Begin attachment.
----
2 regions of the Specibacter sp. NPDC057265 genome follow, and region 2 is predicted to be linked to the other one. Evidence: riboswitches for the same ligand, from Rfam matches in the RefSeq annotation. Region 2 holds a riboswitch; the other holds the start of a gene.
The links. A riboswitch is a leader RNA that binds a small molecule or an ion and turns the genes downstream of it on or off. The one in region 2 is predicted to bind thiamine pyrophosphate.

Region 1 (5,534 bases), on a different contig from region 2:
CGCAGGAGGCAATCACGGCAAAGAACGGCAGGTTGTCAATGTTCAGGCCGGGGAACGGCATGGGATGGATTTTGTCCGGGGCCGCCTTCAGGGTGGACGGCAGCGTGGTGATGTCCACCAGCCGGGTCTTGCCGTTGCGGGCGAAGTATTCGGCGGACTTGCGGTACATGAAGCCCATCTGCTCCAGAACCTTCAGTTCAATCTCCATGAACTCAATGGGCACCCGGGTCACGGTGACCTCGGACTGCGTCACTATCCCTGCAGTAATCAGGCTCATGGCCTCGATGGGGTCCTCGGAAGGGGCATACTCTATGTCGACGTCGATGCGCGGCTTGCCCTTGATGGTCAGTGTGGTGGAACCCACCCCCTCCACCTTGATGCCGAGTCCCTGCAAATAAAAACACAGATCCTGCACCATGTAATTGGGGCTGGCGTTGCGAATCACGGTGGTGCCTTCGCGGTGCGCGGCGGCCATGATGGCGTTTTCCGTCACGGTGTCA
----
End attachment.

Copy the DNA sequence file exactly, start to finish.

2 regions of the Specibacter sp. NPDC057265 genome follow, and region 2 is predicted to be linked to the other one. Evidence: riboswitches for the same ligand, from Rfam matches in the RefSeq annotation. Region 2 holds a riboswitch; the other holds the start of a gene.
The links. A riboswitch is a leader RNA that binds a small molecule or an ion and turns the genes downstream of it on or off. The one in region 2 is predicted to bind thiamine pyrophosphate.

Region 1 (5,534 bases), on a different contig from region 2:
CGCAGGAGGCAATCACGGCAAAGAACGGCAGGTTGTCAATGTTCAGGCCGGGGAACGGCATGGGATGGATTTTGTCCGGGGCCGCCTTCAGGGTGGACGGCAGCGTGGTGATGTCCACCAGCCGGGTCTTGCCGTTGCGGGCGAAGTATTCGGCGGACTTGCGGTACATGAAGCCCATCTGCTCCAGAACCTTCAGTTCAATCTCCATGAACTCAATGGGCACCCGGGTCACGGTGACCTCGGACTGCGTCACTATCCCTGCAGTAATCAGGCTCATGGCCTCGATGGGGTCCTCGGAAGGGGCATACTCTATGTCGACGTCGATGCGCGGCTTGCCCTTGATGGTCAGTGTGGTGGAACCCACCCCCTCCACCTTGATGCCGAGTCCCTGCAAATAAAAACACAGATCCTGCACCATGTAATTGGGGCTGGCGTTGCGAATCACGGTGGTGCCTTCGCGGTGCGCGGCGGCCATGATGGCGTTTTCCGTCACGGTGTCA